In other words, I think Phibian had it right when he told his daughters:

[T]he Internet is just like a very large city. You have many great and wonderful things out there, but you also have some of the worst things man can think up. Evil lurks there – and you aren’t going out there without me being with you.

Incidentally, I have to say that I’ve never received threatening or sexually explicit comments at my blog, something for which I’m very grateful.  Certainly some people have disagreed with me, and done so strongly.  I’ve deleted three posts in almost as many years because they simply had too many obscenities for me to tolerate.  I flatter myself that those who come here, whether they agree or disagree, are trying to the best of their abilities to touch upon the merits — and when you’re talking about the merits, there really isn’t room for personal attacks.  Even those who like me least, and who fall back most on ad hominem attacks, level their worst slings and arrows at my political views, and not at my sex.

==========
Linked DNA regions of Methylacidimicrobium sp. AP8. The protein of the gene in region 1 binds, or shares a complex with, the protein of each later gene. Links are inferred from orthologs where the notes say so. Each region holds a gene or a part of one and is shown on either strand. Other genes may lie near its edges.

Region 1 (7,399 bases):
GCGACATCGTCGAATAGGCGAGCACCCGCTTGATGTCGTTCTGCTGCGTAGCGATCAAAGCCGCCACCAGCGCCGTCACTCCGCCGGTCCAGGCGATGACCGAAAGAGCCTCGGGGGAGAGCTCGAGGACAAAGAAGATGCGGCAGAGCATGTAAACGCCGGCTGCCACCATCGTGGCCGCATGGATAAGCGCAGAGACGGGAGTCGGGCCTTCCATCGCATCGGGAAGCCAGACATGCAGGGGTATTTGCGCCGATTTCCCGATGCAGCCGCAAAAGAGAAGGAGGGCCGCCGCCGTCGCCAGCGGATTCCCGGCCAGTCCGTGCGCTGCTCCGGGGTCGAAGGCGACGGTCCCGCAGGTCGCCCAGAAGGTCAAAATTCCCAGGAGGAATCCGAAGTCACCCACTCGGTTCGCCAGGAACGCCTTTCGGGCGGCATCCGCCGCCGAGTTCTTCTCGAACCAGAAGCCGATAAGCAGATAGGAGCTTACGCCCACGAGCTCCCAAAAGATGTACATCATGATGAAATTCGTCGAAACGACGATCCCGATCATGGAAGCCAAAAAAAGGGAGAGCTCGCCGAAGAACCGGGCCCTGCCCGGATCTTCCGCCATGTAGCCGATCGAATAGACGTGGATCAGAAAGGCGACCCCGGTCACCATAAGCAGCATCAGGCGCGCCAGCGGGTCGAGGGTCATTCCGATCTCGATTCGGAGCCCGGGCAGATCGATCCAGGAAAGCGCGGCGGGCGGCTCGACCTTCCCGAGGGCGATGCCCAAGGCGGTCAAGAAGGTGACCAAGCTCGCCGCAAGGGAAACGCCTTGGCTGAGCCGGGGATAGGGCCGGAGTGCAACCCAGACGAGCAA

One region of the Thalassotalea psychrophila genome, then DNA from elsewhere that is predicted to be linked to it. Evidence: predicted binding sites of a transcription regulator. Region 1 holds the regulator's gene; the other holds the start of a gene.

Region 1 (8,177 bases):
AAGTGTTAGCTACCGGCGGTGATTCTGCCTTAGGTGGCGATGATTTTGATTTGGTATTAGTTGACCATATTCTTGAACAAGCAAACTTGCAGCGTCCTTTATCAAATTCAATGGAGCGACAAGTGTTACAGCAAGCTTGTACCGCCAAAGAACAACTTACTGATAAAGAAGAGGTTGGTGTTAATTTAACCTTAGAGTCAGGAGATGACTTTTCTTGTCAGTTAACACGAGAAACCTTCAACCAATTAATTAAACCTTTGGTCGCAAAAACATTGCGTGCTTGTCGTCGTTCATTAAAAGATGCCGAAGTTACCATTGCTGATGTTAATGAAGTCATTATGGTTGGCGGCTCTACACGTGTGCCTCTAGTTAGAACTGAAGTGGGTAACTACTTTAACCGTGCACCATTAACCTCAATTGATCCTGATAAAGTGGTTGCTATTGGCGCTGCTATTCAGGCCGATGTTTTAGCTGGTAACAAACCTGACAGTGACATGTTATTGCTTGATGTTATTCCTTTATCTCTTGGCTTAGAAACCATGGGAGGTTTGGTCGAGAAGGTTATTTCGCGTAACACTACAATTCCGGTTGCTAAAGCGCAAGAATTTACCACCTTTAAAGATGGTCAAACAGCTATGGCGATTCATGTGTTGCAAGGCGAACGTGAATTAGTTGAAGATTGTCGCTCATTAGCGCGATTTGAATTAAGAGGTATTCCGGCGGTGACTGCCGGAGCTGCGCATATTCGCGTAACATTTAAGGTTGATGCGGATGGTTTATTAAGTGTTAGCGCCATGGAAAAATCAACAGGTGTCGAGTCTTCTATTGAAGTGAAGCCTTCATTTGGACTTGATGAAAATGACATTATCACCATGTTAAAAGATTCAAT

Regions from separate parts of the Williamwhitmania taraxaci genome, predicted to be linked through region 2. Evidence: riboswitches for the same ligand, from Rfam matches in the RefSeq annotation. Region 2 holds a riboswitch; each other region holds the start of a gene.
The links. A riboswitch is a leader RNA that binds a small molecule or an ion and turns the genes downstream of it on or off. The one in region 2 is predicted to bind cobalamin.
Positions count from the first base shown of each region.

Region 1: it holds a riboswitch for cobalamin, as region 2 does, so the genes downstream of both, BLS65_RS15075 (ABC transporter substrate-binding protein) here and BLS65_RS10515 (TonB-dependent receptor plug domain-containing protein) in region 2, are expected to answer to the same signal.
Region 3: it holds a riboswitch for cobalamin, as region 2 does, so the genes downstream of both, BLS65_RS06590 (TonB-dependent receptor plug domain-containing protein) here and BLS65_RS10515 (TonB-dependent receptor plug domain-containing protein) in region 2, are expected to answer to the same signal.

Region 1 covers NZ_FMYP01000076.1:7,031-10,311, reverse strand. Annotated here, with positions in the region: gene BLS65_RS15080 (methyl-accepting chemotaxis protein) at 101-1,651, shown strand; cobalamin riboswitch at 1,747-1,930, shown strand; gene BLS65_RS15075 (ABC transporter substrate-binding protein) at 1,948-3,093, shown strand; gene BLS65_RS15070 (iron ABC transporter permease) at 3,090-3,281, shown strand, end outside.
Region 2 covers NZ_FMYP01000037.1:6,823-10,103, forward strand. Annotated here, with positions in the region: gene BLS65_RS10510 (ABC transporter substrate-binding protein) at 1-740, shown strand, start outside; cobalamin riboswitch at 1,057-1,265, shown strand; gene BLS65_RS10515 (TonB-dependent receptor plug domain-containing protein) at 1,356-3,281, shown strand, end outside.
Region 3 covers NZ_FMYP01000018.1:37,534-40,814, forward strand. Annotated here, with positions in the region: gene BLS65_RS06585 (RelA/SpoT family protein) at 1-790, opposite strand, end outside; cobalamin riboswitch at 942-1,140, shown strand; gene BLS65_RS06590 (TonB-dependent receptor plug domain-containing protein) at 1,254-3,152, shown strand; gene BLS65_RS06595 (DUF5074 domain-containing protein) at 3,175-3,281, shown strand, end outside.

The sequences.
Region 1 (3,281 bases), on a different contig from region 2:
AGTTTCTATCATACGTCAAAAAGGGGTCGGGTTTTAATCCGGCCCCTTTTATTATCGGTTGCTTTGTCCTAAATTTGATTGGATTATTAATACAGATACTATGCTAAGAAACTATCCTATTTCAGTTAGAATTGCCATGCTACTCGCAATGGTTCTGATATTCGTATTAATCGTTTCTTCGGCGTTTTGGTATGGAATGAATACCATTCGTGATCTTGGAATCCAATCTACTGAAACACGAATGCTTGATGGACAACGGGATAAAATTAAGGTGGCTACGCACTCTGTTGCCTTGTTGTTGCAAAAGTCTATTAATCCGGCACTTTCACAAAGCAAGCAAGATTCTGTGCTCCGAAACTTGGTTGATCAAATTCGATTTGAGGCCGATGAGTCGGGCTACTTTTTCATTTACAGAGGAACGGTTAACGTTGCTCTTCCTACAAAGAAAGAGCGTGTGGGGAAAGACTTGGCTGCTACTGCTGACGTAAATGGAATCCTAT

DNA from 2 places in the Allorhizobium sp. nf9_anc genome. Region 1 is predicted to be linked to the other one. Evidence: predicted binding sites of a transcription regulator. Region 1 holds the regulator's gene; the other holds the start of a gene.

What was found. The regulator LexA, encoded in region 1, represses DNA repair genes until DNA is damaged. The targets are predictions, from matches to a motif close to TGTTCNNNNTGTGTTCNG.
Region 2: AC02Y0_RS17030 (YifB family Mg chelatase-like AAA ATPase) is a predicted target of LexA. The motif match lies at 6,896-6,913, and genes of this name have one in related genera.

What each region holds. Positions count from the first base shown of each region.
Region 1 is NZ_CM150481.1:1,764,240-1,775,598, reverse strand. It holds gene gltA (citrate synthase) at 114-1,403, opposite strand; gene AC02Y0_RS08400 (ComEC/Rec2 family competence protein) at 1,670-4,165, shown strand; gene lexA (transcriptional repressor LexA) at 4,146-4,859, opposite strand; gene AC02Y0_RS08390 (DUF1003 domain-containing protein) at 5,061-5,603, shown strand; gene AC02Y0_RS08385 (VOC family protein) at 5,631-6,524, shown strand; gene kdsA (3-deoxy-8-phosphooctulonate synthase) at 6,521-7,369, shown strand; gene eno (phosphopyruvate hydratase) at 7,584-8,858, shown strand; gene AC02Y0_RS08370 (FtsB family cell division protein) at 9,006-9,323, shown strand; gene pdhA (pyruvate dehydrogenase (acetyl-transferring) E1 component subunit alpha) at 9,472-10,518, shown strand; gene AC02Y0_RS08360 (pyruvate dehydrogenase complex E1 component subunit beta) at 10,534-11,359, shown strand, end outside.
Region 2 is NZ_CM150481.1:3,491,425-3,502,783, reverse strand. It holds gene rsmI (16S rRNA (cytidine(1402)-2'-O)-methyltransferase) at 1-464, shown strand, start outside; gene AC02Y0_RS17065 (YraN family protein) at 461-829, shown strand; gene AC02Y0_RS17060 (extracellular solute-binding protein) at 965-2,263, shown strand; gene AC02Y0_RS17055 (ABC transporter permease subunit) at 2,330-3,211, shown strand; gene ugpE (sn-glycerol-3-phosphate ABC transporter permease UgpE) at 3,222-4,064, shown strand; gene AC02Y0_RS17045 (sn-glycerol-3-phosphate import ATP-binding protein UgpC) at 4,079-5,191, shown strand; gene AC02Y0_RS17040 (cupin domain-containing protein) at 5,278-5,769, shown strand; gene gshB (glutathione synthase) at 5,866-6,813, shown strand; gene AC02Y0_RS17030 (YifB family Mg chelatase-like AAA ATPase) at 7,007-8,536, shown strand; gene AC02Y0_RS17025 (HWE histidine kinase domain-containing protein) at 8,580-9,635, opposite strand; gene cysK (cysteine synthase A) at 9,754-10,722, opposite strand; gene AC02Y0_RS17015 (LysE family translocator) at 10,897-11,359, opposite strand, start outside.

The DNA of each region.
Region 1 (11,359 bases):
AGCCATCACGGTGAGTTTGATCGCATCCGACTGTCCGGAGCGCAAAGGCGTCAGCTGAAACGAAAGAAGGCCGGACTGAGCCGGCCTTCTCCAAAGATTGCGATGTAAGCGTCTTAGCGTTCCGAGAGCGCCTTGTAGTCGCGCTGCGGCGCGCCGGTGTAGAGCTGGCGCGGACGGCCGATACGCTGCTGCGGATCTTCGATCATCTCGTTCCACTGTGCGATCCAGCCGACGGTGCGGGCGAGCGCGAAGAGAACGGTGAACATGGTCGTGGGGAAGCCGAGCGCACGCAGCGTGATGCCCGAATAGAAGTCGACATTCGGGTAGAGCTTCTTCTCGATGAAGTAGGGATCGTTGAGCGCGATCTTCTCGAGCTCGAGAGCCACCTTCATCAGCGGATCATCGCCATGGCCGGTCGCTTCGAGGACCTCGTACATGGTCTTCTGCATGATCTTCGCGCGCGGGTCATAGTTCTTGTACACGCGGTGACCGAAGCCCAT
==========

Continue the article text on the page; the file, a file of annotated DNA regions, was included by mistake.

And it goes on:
Ultimately, Michelle Malkin is right.  You have to have a certain toughness to tolerate the freedom of expression the internet gives to its users. And, just as the attackers hide behind their anonymity, the bloggers can too — I certainly have.  Lastly, it’s useful to know that the traditional legal process does give some protection to those whose attackers are genuinely threatening.  Blogger Lee Kaplan, who became the victim of a very frightening cyberstalke0r who set up a Blogger site aimed at harassing him, pursued the matter aggressively and won in court.  Kaplin is now pushing to have internet service providers act more aggressively to block those who threaten physical violence or who create situations conducive to physical violence.  As a lawyer, I would say that site providers would be wise to do as Kaplan asks.  Certainly (and God forbid), if any person is ever actually hurt by an internet stalker, and if the service provider knew of that stalker, I think the provider would be a sitting duck for a multimillion dollar lawsuit.